“For these examinations, OCIE will select firms with practices or business models that may create increased risks of inadequately disclosed fees, expenses, or other charges. With respect to mutual fund share classes, OCIE will continue to evaluate financial incentives for financial professionals that may influence their selection of particular share classes….” *
*From SEC’s 2019 Examination Priorities (Office of Compliance and Examinations)
By the time many firms read the SEC’s missive, they were likely already at the stage of settling enforcement actions, self-reported or been apprised by examiners of their failure to adequately disclose conflicts of interest related to the sale of higher-cost mutual fund share classes when a lower-cost share class was available.
BMO Harris Financial Advisors and BMO Asset Management are two of the latest casualties in the SEC’s crack down on mutual fund share-class disclosure failures. The affiliated advisers agreed to settlement of charges that they failed to disclose a practice of maintaining approximately 50% of their client funds in proprietary mutual funds and selecting higher-cost share classes of these funds and certain other funds when lower-cost share classes were available for the same funds. The practice benefited the BMO advisers allowing them to receive additional management fees and avoid paying transaction costs to its clearing broker. The SEC found these actions (i) to be a conflict of interest (ii) involved revenue sharing not disclosed to clients (iii) violated the firms’ duty of best execution and (iv) failed to implement written policies and procedures to prevent violations of the Investment Advisers Act of 1940 and the rules thereunder.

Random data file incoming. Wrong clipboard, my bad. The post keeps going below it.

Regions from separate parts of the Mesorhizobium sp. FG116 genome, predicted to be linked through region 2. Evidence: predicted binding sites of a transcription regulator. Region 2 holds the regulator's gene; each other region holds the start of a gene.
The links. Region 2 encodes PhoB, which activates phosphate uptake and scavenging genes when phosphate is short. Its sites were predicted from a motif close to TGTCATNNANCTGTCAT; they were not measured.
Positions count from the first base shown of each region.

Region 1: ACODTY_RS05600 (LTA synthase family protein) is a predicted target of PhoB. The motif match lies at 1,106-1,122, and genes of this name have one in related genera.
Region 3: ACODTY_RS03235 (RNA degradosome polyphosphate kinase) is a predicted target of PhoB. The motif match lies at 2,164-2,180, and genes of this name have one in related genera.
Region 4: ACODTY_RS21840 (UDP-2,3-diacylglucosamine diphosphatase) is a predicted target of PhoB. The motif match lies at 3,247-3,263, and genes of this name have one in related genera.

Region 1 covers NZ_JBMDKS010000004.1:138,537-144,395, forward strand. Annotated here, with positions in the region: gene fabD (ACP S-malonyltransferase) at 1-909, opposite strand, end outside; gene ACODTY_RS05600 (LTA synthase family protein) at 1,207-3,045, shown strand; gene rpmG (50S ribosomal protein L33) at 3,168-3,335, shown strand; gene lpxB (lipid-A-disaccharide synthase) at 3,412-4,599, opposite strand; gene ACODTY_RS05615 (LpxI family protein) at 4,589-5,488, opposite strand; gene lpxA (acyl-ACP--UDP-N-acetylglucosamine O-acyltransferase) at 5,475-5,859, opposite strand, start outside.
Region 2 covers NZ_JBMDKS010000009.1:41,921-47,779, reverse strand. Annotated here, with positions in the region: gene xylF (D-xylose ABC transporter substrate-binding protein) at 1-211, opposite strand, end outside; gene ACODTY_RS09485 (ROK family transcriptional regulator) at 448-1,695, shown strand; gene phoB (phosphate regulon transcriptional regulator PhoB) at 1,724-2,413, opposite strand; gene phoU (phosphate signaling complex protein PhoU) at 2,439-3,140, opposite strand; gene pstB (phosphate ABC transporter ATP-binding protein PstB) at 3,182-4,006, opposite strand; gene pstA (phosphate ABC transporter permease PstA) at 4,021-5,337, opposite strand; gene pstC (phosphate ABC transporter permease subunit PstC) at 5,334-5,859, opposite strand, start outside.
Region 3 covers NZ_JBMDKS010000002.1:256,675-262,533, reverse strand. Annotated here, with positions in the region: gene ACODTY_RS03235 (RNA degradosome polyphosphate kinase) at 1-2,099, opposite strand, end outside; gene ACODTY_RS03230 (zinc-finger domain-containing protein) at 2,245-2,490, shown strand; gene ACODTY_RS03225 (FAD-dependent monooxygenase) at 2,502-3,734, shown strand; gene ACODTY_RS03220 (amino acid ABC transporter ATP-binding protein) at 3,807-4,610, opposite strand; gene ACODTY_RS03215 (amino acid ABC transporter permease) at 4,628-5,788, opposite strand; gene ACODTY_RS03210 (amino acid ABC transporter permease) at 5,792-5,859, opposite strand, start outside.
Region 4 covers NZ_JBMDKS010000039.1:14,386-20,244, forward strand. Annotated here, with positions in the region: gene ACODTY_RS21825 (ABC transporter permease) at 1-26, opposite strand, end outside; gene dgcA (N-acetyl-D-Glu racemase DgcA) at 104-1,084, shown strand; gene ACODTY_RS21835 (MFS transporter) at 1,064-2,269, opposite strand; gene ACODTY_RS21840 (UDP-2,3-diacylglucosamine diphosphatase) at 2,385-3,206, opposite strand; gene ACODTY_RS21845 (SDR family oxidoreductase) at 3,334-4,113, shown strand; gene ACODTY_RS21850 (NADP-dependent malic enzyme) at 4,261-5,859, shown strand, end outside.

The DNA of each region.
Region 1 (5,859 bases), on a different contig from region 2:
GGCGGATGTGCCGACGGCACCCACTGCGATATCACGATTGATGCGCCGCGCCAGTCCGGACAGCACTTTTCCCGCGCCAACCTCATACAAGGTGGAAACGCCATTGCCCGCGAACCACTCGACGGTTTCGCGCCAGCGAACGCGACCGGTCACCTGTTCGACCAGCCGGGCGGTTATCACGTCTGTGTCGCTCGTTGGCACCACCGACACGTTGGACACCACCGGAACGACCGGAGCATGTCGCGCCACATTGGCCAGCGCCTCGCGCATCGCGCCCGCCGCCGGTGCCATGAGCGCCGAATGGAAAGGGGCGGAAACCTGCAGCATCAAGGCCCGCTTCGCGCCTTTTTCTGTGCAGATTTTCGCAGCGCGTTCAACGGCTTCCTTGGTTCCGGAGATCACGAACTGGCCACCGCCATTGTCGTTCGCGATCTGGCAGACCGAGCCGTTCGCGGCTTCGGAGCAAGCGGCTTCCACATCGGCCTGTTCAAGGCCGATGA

Both firms agreed to a censure, disgorgement, prejudgment interest and a civil penalty totaling about $38 million.
Also, yesterday, the SEC announced settled orders against 10 other investment advisers finding that they failed to adequately disclose conflicts of interest related to the sale of higher-cost mutual fund share classes when a lower-cost share class was available. These SEC’s orders have found that the settling investment advisers placed their clients in mutual fund share classes that charged 12b-1 fees – which are recurring fees deducted from the fund’s assets – when lower-cost share classes of the same fund were available without adequately disclosing that they were selecting the higher cost share class.
Presumably, and sooner than later, the SEC will announce more settlements, and the SEC’s examination program will continue to make share class selection-related violations a priority.